A senior Shiite legislator and close al-Maliki adviser said the prime minister had warned that no militias would be spared in the crackdown.
"The government has told the Sadrists: 'If we want to build a state we have no other choice but to attack armed groups,'" said the legislator, who spoke on condition of anonymity because he was not authorized to speak for the prime minister.
---Sunni militants continued to put up fierce resistance in fighting along Haifa Street in central Baghdad.
The neighborhood is only about 21/2 miles north of the Green Zone, site of the Iraqi government headquarters, the U.S. Embassy and base for thousands of American soldiers.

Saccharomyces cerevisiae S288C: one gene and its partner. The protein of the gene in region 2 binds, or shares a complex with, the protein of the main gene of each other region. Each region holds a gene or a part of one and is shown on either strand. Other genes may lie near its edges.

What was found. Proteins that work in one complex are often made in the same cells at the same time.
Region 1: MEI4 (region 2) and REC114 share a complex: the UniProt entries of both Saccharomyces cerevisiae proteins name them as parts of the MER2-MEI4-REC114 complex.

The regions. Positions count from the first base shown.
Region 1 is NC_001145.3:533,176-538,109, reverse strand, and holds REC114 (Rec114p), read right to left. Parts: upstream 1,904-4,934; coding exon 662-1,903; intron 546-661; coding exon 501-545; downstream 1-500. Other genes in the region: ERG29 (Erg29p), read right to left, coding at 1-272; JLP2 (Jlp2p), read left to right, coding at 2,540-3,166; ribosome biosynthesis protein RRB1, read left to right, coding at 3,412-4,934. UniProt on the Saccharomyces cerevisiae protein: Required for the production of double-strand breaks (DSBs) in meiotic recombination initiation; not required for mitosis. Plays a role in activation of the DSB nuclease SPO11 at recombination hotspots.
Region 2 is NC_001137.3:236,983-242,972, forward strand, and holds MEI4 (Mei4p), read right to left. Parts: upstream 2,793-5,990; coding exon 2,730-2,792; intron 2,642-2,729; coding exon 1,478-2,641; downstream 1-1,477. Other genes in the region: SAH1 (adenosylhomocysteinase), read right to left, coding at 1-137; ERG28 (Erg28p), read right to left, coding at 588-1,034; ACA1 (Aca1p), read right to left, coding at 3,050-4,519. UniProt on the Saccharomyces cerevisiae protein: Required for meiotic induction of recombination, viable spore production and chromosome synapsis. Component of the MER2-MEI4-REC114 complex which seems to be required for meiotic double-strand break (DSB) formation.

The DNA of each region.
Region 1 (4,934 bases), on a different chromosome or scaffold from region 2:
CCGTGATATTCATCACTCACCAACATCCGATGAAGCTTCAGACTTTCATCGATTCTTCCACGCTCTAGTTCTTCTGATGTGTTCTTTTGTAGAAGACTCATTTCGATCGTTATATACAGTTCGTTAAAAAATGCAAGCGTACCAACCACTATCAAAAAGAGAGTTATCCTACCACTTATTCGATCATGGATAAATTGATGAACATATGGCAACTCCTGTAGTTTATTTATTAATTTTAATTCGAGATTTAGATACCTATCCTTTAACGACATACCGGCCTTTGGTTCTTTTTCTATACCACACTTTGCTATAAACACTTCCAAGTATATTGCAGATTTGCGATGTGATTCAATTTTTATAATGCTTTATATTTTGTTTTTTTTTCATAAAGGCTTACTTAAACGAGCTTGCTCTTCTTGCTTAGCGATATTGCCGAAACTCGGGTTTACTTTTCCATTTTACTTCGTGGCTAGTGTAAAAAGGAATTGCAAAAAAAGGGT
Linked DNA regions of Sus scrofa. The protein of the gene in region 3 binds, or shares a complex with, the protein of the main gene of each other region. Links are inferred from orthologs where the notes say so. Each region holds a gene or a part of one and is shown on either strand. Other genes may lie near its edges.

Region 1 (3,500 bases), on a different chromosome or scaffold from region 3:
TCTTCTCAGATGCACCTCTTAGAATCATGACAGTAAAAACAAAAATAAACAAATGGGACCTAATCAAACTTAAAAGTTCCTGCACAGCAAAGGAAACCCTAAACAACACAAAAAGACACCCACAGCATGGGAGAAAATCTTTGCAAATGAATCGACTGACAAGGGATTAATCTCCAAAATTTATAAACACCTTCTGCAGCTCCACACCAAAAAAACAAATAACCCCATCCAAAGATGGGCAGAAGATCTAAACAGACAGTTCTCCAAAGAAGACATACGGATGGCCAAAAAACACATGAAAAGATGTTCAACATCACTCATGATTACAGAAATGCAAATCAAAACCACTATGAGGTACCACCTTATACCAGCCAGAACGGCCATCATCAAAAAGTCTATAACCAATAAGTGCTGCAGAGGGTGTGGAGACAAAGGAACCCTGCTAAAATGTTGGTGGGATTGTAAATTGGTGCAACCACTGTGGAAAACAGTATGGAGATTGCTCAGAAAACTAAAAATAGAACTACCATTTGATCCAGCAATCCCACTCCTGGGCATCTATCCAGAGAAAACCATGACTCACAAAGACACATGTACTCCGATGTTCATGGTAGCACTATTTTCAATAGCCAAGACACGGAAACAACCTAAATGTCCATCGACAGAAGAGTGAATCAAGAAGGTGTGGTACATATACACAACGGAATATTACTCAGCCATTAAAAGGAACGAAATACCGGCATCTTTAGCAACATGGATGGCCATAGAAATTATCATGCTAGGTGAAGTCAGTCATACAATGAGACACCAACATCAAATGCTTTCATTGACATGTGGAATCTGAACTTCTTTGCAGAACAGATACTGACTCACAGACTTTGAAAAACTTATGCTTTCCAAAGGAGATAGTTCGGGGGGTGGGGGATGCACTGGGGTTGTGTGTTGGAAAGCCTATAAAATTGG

Eighty suspected insurgents were killed in the fighting -- 50 of them on Tuesday alone, in an assault backed by U.S. troops, fighter jets and attack helicopters.
---Police on Wednesday reported that at least 92 people had died violently or been found dead across the country.
In a single deadly attack, Sunni gunmen opened fire on a convoy of buses carrying Shiite Muslim pilgrims home from the hajj, the annual pilgrimage to Muslim holy places in Saudi Arabia, according to police and Akeel al-Khazaali, the governor of the southern province of Karbala.
At least 11 people were killed and 14 wounded. Al-Khazaali told Iraqi state television that some of the slain pilgrims had been severely burned in the ambush, which occurred about 75 miles west of the Shiite holy city of Karbala.
Police said 60 bodies, many of them victims of torture, were found in Baghdad Wednesday. Seven more were discovered in the northern city of Mosul. Shootings, mortar attacks and bombings at various places around Iraq claimed another 14 lives.